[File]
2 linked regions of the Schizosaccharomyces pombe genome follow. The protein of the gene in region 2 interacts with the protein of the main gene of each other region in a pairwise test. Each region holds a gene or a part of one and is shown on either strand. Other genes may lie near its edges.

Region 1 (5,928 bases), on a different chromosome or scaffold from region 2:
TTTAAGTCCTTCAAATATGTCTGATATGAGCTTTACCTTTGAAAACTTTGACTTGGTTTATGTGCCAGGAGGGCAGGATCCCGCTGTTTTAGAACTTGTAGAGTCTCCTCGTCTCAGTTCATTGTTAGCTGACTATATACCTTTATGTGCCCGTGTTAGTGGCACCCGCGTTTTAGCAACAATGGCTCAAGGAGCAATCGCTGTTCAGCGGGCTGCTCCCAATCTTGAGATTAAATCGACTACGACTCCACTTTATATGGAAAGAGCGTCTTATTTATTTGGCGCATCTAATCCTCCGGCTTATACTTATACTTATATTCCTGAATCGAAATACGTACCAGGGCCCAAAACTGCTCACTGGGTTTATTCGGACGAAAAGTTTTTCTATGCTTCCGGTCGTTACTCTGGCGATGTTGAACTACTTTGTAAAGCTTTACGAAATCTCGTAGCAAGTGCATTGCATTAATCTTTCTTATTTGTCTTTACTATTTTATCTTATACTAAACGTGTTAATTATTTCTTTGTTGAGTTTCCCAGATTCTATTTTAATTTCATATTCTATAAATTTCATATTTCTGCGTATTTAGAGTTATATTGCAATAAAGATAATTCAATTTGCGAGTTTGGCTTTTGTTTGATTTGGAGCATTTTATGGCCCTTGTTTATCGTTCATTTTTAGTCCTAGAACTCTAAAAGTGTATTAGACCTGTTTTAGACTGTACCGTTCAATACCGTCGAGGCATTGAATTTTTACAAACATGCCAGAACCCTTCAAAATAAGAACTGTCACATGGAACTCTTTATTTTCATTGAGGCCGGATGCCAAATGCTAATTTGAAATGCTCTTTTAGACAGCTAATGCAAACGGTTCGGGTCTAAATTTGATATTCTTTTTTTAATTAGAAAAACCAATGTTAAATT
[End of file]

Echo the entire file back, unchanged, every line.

2 linked regions of the Schizosaccharomyces pombe genome follow. The protein of the gene in region 2 interacts with the protein of the main gene of each other region in a pairwise test. Each region holds a gene or a part of one and is shown on either strand. Other genes may lie near its edges.

Region 1 (5,928 bases), on a different chromosome or scaffold from region 2:
TTTAAGTCCTTCAAATATGTCTGATATGAGCTTTACCTTTGAAAACTTTGACTTGGTTTATGTGCCAGGAGGGCAGGATCCCGCTGTTTTAGAACTTGTAGAGTCTCCTCGTCTCAGTTCATTGTTAGCTGACTATATACCTTTATGTGCCCGTGTTAGTGGCACCCGCGTTTTAGCAACAATGGCTCAAGGAGCAATCGCTGTTCAGCGGGCTGCTCCCAATCTTGAGATTAAATCGACTACGACTCCACTTTATATGGAAAGAGCGTCTTATTTATTTGGCGCATCTAATCCTCCGGCTTATACTTATACTTATATTCCTGAATCGAAATACGTACCAGGGCCCAAAACTGCTCACTGGGTTTATTCGGACGAAAAGTTTTTCTATGCTTCCGGTCGTTACTCTGGCGATGTTGAACTACTTTGTAAAGCTTTACGAAATCTCGTAGCAAGTGCATTGCATTAATCTTTCTTATTTGTCTTTACTATTTTATCTTATACTAAACGTGTTAATTATTTCTTTGTTGAGTTTCCCAGATTCTATTTTAATTTCATATTCTATAAATTTCATATTTCTGCGTATTTAGAGTTATATTGCAATAAAGATAATTCAATTTGCGAGTTTGGCTTTTGTTTGATTTGGAGCATTTTATGGCCCTTGTTTATCGTTCATTTTTAGTCCTAGAACTCTAAAAGTGTATTAGACCTGTTTTAGACTGTACCGTTCAATACCGTCGAGGCATTGAATTTTTACAAACATGCCAGAACCCTTCAAAATAAGAACTGTCACATGGAACTCTTTATTTTCATTGAGGCCGGATGCCAAATGCTAATTTGAAATGCTCTTTTAGACAGCTAATGCAAACGGTTCGGGTCTAAATTTGATATTCTTTTTTTAATTAGAAAAACCAATGTTAAATT